They’re possibly one of the most neglected systems on your car. We’re talking about your tires. After all, how often do most of us REALLY take a good look at those four round rubber things that keep our car on the road.
But here’s something to think about: The average “contact patch”, or the area of a car’s tire that at any one time is in solid contact with the road, is about the size of an adult’s hand. That’s right, the only thing keeping your car securely on the road are four tiny patches of rubber about the same size as four human hands.
That’s not a lot, so it’s important for the safety of you and your family that you make sure those contact patches are as effective as possible. With that in mind, we’ve come up with seven things you should do to keep your tires as healthy as possible:
1. Grab a Gauge
No other aspect of a car’s tire is quite as critical as proper inflation, yet it’s also one of the most commonly overlooked. While three-quarters of drivers wash their cars monthly, only one in seven correctly checks tire pressure with every flip of the calendar’s pages.
Under-inflated tires tend to sag in the middle, meaning the car is actually riding on a small contact patch located on either side of the tire. Over-inflated tires, on the other hand, ride on a small contact patch located in the very center of the tire. Either condition means that the tire’s “handhold” on the road is smaller than it should be, ultimately giving your car less grip on the road.
That’s why experts recommend checking your tires’ air pressure at least monthly. (If you don’t like getting your hands dirty, many auto service facilities will do this at no cost, and it usually only takes a minute or so.)
The air pressure inside a tire is measured in pounds per square inch (or psi), and it’s not uncommon for tires to lose one psi per month in common use. (Which is why some automakers are now filling tires with pure nitrogen, which tends to maintain pressure longer than compressed air, whose smaller oxygen molecules leak out over time.)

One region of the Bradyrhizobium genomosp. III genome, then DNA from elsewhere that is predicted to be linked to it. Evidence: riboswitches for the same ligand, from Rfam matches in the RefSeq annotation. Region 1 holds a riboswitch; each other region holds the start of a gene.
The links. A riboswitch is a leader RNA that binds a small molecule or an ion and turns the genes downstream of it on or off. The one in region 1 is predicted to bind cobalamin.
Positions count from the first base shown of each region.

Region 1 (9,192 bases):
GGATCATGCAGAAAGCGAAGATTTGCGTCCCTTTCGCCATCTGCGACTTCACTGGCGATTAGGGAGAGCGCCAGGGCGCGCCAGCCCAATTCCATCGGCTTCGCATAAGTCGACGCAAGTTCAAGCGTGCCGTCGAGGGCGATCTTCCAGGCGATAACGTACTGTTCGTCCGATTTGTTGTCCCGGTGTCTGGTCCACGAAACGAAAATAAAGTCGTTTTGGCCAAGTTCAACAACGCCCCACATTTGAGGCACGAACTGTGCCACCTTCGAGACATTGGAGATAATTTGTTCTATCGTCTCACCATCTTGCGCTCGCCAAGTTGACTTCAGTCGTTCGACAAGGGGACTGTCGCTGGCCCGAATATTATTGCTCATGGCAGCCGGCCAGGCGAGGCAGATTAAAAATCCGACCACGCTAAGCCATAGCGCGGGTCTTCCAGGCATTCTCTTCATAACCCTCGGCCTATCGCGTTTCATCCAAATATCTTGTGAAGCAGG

2. Check the Wear Patterns
Have you ever taken a close look at your tires? And not just the sides while you’re shining them up at the carwash. Examining the tread pattern on your tires can help identify problems long before they become dangerous.
For instance, if your tires are wearing more in the middle than at the edges, chances are the tires are over-inflated for the driving and loads you carry. Conversely, if they’re wearing at the edges more so than in the middle, chances are they tires are under-inflated (a much more common problem).
Also, you may notice that one edge of a tire is wearing more than the other. This could indicate an alignment problem (although some cars with “sport” suspensions are designed so that their tires ride on their inside edges, which increases cornering ability but also contributes to the tires wearing faster on their inside edges).
If you’re not sure you can identify a dangerous wear pattern yourself, ask your auto service technician to help.
3. Rotate Routinely
If you glance through the owners manual of just about any car on the road, you’ll find a factory-recommended interval for tire rotation, generally on the order of every 5,000-8,000 miles—or annually at the very least.
Tire rotation involves swapping the front and rear tires, along with crisscrossing the drive tires on most vehicles that do not use directional tires designed to spin in only one direction. This process is important because it ensures that the tire tread wears evenly, which maximizes tread life. Yep, if you rotate your tires, they’ll last longer and you won’t have to replace them as often. That makes the investment well worth it.
4. Achieve Balance